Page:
The over/under on 20 point games from Daequan Cook the rest of the series is 0.5. That's probably also the over/under on 12 point games from Daequan Cook the rest of the series.

Jerry Hinnen said...

No mention of how Woodson sat on his timeouts as Miami took the lead to 10 ... 12 ...15 ... 17?

Bret LaGree said...

Jerry--

I didn't see that as a real problem as the Hawks were executing their game plan, Miami was just making a huge percentage of the shots Atlanta wanted them to attempt, and I can't think of a single instance of Mike Woodson calling a timeout and making an important tactical adjustment.

Had the Hawks been on the road and the timeouts used to quell a rabid crowd it would be a different story.

ATL_Hawk_Luv said...

well, here's my question, Bret? I don't have an issue with your reliance on numbers and the belief that we had a sound defensive strategy. Here's the rub: When do you look to CHANGE your strategy at the point at which you see any of the following:

1. Too much bitching at the refs
2. Too little energy on the defensive end
3. Too much reaching and steal attempts vs. solid, sound defensive (Josh being the biggest culprit)

Yes, I think we both agree that Mike Woodson wouldn't have made a change in a timeout (he foolishly admits as much in the post-game press conference), but maybe a player says something, an asst. coach, or maybe the momentum and rhythm shifts.

I said in the first 5 minutes that this was a VERY different crowd AND team, so if I can sense that - why can't the team OR the coach? I know at the 2nd 3pter - I'm calling time and cussing cats out, then I'm getting the ball out of Wade's hand at the half court line and daring the rest of the team to beat me. I can live with either D-Wade going for 40 or a few bums getting 15-20 pts on open looks, but not both. What's sound about letting BOTH happen?

ATL_Hawk_Luv said...

Maybe a TO would have made you rethink putting Mario West in the game during an OFFENSIVE series. Maybe a TO would have made you think about putting Marvin back in the game.

Anyway, I'm just ranting here b/c I said I wasn't going to bash Coach Woodson on my blog, so your comment section will suffice as a tax shelter from my blog.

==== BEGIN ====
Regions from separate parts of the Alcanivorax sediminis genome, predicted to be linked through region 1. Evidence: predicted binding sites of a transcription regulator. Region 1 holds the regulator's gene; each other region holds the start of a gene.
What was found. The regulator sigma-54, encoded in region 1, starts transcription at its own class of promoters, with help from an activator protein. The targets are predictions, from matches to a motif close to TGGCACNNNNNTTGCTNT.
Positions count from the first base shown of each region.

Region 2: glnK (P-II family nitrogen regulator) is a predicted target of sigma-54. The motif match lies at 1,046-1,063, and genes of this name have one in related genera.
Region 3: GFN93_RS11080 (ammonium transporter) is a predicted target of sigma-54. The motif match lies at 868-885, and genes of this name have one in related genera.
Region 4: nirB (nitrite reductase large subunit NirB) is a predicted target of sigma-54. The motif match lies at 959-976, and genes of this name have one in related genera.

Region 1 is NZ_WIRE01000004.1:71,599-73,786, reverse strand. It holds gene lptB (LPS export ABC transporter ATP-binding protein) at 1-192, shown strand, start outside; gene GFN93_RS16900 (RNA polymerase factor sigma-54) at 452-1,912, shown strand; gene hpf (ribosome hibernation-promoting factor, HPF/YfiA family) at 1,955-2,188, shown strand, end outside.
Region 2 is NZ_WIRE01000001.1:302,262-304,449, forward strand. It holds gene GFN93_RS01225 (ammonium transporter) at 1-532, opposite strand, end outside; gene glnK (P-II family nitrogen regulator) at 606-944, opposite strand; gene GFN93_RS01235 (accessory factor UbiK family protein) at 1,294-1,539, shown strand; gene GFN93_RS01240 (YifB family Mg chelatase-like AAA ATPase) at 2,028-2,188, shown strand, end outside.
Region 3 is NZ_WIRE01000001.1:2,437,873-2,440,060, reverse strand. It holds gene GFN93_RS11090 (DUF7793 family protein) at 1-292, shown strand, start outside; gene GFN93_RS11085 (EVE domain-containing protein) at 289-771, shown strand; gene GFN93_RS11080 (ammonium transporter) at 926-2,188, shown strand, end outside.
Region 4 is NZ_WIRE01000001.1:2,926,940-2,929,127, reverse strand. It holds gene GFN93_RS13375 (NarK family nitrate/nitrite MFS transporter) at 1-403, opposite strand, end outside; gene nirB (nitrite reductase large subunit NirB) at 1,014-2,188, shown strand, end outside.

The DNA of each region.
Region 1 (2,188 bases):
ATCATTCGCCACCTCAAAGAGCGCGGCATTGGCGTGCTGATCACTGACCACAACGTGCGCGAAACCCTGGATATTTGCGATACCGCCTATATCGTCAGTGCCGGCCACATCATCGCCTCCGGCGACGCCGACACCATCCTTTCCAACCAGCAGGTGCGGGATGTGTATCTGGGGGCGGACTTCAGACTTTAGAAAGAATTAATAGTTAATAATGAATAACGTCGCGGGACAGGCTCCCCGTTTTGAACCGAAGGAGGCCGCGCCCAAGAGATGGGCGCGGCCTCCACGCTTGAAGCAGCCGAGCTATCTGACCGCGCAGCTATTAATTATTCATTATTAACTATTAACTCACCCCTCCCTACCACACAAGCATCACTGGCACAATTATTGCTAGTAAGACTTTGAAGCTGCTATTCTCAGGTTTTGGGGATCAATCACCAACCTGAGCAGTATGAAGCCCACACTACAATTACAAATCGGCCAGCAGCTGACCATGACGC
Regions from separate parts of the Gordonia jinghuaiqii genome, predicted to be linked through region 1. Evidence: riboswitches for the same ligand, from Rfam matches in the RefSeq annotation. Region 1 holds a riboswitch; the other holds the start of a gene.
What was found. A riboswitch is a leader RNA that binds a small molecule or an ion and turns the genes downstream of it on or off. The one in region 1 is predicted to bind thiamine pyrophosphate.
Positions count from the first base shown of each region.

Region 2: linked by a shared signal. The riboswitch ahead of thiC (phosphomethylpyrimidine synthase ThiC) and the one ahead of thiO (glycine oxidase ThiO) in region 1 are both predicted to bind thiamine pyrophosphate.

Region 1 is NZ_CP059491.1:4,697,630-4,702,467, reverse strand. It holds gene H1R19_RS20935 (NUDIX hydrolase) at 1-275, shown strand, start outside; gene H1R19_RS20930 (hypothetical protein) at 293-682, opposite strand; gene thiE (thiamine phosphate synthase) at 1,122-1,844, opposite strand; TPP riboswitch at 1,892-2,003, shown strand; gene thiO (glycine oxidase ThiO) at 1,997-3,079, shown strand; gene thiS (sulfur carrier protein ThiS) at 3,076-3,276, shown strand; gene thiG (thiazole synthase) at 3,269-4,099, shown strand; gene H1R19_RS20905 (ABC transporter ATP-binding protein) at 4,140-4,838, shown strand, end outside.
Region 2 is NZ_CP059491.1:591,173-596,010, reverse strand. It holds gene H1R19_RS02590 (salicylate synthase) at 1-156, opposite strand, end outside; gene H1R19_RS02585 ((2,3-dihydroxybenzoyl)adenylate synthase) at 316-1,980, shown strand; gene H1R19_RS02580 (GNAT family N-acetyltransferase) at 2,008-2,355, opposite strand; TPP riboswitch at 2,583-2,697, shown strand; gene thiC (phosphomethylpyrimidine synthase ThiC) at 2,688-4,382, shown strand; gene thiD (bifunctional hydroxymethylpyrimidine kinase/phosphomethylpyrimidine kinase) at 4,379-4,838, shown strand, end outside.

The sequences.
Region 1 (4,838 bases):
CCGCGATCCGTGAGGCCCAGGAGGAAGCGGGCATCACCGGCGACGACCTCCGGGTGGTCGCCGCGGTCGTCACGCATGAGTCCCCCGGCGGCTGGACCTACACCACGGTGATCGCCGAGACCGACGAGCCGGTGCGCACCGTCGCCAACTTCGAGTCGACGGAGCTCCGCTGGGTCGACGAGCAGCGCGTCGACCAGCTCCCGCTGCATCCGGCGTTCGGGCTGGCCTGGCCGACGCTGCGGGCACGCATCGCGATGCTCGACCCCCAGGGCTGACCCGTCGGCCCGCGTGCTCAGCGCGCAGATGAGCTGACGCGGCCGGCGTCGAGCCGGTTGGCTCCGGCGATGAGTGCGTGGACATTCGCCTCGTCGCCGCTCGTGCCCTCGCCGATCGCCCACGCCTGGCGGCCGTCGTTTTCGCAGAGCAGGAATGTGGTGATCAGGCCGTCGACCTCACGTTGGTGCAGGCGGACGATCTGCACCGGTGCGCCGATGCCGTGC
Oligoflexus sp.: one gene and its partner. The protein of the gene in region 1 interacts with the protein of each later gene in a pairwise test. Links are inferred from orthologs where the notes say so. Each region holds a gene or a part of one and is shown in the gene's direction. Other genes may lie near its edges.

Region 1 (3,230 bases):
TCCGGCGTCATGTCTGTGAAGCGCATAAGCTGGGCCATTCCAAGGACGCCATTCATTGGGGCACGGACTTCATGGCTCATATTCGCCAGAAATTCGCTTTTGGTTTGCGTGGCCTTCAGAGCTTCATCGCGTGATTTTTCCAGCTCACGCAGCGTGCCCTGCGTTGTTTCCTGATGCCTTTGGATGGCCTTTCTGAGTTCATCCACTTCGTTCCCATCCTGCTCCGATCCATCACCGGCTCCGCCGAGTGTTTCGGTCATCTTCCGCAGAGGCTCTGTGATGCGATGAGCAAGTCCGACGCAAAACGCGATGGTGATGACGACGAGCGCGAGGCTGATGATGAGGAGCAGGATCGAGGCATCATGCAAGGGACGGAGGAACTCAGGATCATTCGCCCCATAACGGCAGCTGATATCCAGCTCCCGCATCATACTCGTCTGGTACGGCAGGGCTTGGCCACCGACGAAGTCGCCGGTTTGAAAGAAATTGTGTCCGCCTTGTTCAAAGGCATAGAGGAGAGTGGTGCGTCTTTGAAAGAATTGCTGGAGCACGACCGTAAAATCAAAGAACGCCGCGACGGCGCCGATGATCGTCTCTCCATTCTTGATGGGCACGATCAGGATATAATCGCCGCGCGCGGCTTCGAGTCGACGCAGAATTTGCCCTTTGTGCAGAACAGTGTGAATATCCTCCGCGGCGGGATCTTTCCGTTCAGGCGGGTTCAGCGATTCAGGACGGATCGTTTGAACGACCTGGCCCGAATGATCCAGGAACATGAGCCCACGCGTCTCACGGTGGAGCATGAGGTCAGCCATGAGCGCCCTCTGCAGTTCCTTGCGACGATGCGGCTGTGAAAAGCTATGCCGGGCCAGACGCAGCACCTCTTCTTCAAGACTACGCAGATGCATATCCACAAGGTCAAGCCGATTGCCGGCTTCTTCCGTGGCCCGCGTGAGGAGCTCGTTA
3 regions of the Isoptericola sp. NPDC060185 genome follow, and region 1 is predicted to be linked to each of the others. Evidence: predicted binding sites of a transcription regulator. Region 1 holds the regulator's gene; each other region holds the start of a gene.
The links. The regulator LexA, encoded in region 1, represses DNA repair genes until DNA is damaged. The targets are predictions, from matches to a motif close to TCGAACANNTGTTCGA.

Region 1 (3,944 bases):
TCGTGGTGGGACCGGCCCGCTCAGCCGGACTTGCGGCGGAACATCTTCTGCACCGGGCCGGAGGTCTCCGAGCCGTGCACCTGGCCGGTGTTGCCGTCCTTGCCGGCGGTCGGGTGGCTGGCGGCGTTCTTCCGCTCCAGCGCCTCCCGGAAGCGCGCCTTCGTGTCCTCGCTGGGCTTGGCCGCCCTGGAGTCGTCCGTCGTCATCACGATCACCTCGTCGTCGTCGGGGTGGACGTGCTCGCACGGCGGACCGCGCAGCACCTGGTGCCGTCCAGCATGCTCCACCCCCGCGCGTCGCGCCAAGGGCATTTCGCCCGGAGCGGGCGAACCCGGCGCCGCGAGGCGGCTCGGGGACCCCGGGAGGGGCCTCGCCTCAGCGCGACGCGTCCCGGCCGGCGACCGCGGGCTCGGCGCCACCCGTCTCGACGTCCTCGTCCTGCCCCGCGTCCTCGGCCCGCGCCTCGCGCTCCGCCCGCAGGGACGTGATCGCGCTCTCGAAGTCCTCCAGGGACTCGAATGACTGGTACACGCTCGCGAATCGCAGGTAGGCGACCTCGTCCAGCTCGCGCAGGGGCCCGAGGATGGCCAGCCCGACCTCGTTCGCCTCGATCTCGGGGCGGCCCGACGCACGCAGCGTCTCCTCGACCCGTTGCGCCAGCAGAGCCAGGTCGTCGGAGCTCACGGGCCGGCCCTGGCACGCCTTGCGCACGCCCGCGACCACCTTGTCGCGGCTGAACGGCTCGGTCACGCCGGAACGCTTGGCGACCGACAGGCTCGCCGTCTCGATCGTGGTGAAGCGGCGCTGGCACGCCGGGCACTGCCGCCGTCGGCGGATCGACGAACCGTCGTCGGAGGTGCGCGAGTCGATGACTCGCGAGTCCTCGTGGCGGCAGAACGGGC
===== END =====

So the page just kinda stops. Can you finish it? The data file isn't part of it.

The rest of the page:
Bret LaGree said...

Pre-emptively acknowledging my own stubborn conservatism, I would not change anything that results in Dwyane Wade, a career 28.5% three-point shooter (though he id set a career high by making 31.7% this year), attempting 10 three-pointers. If he makes a representative percentage of those attempts (and I don't think his attempts last night were appreciably easier than normal) and the Hawks make 2 or 3 more free throws, we're almost back to even last night without even bringing up Daequan Cook or Jermaine O'Neal or Udonis Haslem all making shots on the same night. Or ignoring Al Horford in the half-court offense.

The gambling for steals was a problem beyond Joe Johnson picking up his fourth foul. And it's weird as Miami aren't especially susceptible to turnovers and forcing turnovers wasn't a key part of the Hawks' defensive success this year.

Tangentially, I got a bit irritated with Bob and 'Nique for slobbering over Smith's recovery block on Beasley's layup which wouldn't have been possible had 1) Smith not been damn near two steps late trying to get in the passing lane and 2) Zaza not played some really good positional defense to re-route Beasley around the front of the rim.

One of the reasons I liked the matchup with the Heat is that the sagging defense that works best against them doesn't really take that much effort which also suits the inconsistent nature of the Hawks' energy level. But if they can't even concentrate on a purposely sort-of passive defensive assignment I may have to re-evaluate.

CoCo said...

It seems to me this series is going to come down to who is the most inconsistent last. They will battle each other the length of this series until there's a clear cut winner. Both teams are streaky and there's not one sure thing on either team. (not even Wade)
On the other hand I am strangely more convinced now than I was previously that the Hawks will win this series. I'm not telling you why, but if anyone guesses correctly that would be awesome.

THHB said...

I agree with Larry on this---and I don't believe we are overreacting by saying that there was something definitely missing from the team's effort last night.

Yes, the Heat took jump shots and certainly we can count on them making fewer just by the sheer volume of evidence throughout the year that will support it.

But it was the amount of open looks, players out of position, lack of cohesive covering for each other,etc---and offensively it wasn't even close--

Of course, I could just be bitter that they didn't make me look gorgeous by sweeping.

Bronn said...

Good point on Josh Smith's recovery block, Bret-and you already mentioned the fact that Josh Smith simply isn't playing (or can't play) good defense against Beasley 18 feet from the basket. Looking back, I remember thinking just how horribly Josh Smith had been beaten on that play, when he came back to get the block-I never though to give credit to Zaza.

Though, at the time I was extremely pleased because the Hawks needed an energy boost. I was hoping it would shift the momentum.